re: Being passed on training rides--Is it just me or...Woof the dog
May 2, 2002 9:56 AM
no, because I know that I could be faster than him either already or potentially. He could die any second, and then I would be certainly faster. I'd rather focus on my training. Only stupid people turn this into a competition. I am secure in my ability and I don't have to show it off. I've raced against guys who are just ripped, they look like they should be superfast, but I kick their ass so bad! I also am aware that there are people faster than me and I respect that. Besides, if you try to drop him it may turn out that you can't, and you will feel even worse. Dumb dumb dumb. This is what owning a colnago does to you.


Woof, the grade-A-honey producing BEE
re: Being passed on training rides--Is it just me or...mixinbeatz
May 2, 2002 9:59 AM
I used to get really worked up when this happened. But now that I am racing a lot more, my attitude has humbled. I have nothing to prove on my daily rides, that is what racing is for. I realized that recovery rides would never be recovery rides if I chased down every beer bellied fool on a $4000 bike that passes me without uttering a word. I still like to put down the hammer every once in a while, I especially like doing it to the tri-athlete guys who pass me in full on TT mode. Nothing is more enjoyable than riding someone off your wheel with your hands on the tops drinking from a waterbottle as they struggle to hang on!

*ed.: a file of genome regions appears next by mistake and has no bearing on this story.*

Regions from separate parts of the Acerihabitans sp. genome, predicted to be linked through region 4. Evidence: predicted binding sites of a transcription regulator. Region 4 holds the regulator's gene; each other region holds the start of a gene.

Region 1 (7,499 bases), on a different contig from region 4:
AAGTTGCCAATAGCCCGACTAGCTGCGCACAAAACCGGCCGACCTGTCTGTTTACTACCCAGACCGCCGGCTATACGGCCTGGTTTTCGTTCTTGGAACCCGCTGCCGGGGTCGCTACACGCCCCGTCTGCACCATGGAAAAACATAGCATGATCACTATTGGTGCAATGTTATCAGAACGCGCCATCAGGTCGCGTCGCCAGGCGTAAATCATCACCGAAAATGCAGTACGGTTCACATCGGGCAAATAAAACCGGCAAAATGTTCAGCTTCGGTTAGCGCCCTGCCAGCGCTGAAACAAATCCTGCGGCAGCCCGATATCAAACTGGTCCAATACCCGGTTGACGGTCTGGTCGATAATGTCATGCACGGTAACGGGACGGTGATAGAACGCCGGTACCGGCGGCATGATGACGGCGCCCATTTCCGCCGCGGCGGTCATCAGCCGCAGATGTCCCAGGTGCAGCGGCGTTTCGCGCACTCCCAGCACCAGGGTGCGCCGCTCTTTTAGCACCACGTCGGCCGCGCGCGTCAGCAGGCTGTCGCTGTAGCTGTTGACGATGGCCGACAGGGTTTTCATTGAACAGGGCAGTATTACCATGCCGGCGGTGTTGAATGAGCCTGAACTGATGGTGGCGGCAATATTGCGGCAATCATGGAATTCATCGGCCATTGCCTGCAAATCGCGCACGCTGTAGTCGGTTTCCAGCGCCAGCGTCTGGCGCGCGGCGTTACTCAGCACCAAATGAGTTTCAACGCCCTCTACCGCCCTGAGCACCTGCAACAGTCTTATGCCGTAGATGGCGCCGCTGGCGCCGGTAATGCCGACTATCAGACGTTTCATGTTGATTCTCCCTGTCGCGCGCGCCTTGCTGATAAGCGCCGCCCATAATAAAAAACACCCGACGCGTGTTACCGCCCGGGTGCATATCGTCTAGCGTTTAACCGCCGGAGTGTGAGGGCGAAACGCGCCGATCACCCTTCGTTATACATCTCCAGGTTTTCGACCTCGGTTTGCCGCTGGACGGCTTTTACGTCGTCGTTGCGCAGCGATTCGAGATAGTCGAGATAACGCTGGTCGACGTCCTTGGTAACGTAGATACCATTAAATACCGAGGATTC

re: Being passed on training rides--Is it just me or...gtx
May 2, 2002 10:05 AM
that reminds me of a stunt I used to pull when I was a teenager--before passing people I'd get a little extra speed up and then go by coasting while drinking from my water bottle. Man, I was jerk!
LOL! That's a good one. Sad what entertains me. (nm)SilentBob
May 6, 2002 5:16 AM
abusing the tri guysDuane Gran
May 2, 2002 10:22 AM
I'll fess up, I like to mess with tri-athletes, but I don't let it take me off course for my training plan.

As for actually abusing tri guys, I only do it when they take the first punch. Usually it happens on a group ride when they decide to pull through at a 15-20% faster pace than the group. My roadie friends and I just look at each other and say, "he asked for it" and jack it up with some surges and attacks. Of course, that is all in good fun on a training ride.
I like it whengrandemamou
May 2, 2002 11:25 AM
the triathletes show up for group rides. They still haven't figured out that we are only taking 1-2 min pulls. The ones around here get on the front and stay there for 5-10 mins. They usually fall OTB after their second rotation but it's great while it lasts.
abusing the tri guysSnowBlind
May 2, 2002 2:06 PM
Most of the tri's around here are gals, so I am nice to them, and I am loathe to pass them in most cases. =)

But I will take my turn at the front.
not the 'tri guys'SteveO
May 3, 2002 5:47 AM
you guys are funny.
You're not alone...eschelon
May 2, 2002 10:02 AM
but like many of the guys here is unwise to get off of your training objective for that day just to ease your pride and ego. Everyone's daily training objectives is different. I hate being passed too...but if I really want to be able to hammer on the hard days, I really have to ease off on the base miles days.